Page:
This got a little better by the end of the nineties for restaurants and most of the museums there were places you could call on your cell phone that would give you reviews right there by phone, and often directions too.
But even to people like us who always buy older technology (cheaper) it is much easier now. While we use an el-cheapo cell phone that is so not smart it probably never passed elementary school, we always take at least one computer (or at least the tablet) on vacation. And before we go I google those days in that place, to see if there are any festivals, museum free days or other special events we don’t want to miss. I also do broad searches for the sort of place we like – like Greek diners. Usually we have stuff mapped out before we leave the house, but if things fall through, we have a laptop to look up more, and a GPS to take us there.
Simple stuff? Oh, sure. But it also means when a genuine emergency happens, like when Robert was having an asymptomatic ear infection that went explosively symptomatic while we were in Denver, we wouldn’t have to drive around in circles and call the very few people we then knew trying to find an emergicare to take him to while he was in pain. (Of course, now we know Denver as well as our neighborhood, but imagine any strange town.)
But again, the “convenience” of this dwarves the other changes the internet has brought about.
Guys, I spent two years not sending anything out because what I wrote was novels, they were too expensive to mail and I simply didn’t have the money. To an extent, this influenced my decision to learn to write short stories, which are not natural to me, because I could that way maximize my investment in postage by maybe getting a story in front of someone who would read it.
Forget Indie exists for a while – hard to, right, and yet it’s newer than tomorrow – if I were now where I was twenty years ago, I could sent those novels electronic to at least three houses and most agents. And given how fast I could write, I could keep sending them.
While on how fast I could/can write. I don’t think any of you whippersnappers have any idea how isolated writers – and other odd people – were in the bad old days. I do. Being a writer was, by nature, an alienating thing. People would be very puzzled by what you did. The standard questions – still heard, no longer as resented – if you were a woman were always “do you write children’s books”? And by that they meant picture books, or “Do you write romance?” I wasn’t so lucky. Nine times out of ten the first question of anyone so privileged as to have heard my accent was to go “What language do you write in?”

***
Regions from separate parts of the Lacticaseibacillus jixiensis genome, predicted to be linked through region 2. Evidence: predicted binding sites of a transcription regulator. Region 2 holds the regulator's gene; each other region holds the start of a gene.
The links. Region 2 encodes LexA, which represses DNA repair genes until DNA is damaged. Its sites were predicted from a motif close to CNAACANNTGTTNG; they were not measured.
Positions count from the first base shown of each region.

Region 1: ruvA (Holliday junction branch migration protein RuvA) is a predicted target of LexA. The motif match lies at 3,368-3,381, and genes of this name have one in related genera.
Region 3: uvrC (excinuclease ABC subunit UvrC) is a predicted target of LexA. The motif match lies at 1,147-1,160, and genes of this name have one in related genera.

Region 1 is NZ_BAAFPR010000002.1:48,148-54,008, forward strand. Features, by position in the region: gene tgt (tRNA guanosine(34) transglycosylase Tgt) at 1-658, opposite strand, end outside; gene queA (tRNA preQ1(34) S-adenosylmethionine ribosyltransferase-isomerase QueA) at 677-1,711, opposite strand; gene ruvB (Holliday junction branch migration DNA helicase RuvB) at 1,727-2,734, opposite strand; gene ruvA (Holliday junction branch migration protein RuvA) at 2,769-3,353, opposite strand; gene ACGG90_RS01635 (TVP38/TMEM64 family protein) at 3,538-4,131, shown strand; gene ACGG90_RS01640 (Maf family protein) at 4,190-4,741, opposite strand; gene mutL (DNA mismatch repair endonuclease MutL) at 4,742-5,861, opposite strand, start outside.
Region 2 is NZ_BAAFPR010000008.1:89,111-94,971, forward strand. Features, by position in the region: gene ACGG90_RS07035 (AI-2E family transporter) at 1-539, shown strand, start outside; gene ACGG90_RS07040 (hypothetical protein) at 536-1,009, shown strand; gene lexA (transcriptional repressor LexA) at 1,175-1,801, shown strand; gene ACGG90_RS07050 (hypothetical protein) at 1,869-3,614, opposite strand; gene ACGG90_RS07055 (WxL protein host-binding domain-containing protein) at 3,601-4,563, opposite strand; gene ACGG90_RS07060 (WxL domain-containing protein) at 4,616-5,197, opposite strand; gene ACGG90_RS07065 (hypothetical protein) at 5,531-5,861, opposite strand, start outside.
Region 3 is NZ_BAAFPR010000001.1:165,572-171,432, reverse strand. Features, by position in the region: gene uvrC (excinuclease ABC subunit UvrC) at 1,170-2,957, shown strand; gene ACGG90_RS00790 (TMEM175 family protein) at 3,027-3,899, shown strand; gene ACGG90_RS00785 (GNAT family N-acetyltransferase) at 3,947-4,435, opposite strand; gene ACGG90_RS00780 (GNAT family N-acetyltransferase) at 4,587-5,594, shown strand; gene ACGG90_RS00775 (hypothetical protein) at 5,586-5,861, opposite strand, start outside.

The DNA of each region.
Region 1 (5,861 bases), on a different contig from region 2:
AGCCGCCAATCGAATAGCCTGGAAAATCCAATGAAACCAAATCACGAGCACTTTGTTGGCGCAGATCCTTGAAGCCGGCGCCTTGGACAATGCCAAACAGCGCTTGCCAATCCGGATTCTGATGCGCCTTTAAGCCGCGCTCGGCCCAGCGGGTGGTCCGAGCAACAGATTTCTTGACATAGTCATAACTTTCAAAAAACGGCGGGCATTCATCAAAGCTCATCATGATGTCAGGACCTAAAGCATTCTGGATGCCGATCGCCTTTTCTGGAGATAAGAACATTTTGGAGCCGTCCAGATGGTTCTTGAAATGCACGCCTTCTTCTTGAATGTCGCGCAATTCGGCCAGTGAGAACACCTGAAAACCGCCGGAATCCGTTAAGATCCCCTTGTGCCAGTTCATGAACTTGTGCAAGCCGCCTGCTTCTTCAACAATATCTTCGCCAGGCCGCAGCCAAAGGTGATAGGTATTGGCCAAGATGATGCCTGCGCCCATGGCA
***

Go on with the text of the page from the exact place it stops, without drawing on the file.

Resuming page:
This might seem like I’m being picky and in a way I am, of course, but here’s the thing: it made you feel AWFULLY alone. I remember how happy I was when I moved to Colorado and found out that there was a writers conference downtown and also the experience of attending that very first conference and being among other writers. The first writers’ group I joined not only had people of different genres, but had fiction and non fiction writers thrown together, as if that were really helpful. We, sf strangers, got weird comments on our stuff such as the immortal “Are you sure this is science fiction? It’s not a thing like Star Trek.”
Just being able to get online and access friends, acquaintances and sometimes total strangers who also write, and ask how to do something, or how something works, or just being able to joke with friends.
Oh, it’s nothing, you’ll say, and besides it’s a distraction. Sure. Of course it is. But I’ve always been the sort of person who has friends halfway across the world. Being able to call them was something that happened once a month if that and cost a fortune. Right now, my best writing buddies are halfway across the country or halfway across the world, and yet we can contact each other several times a day and if I write something I’m not sure of I can run it by them in seconds. (Okay a little more for long stuff, since they have lives.)
I’ve also found that I can dispense with half of the “just in case” books. You know the “just in cases” – a walking map of NYC; a guide to automobiles in the mid twentieth century; books on how to treat various odd ailments; books on the native plants and animals of various lands. Half the books I picked up at library sales were “just in case I need to.” Most never got used, of course. Now? Well, if I need it there’s a net for that.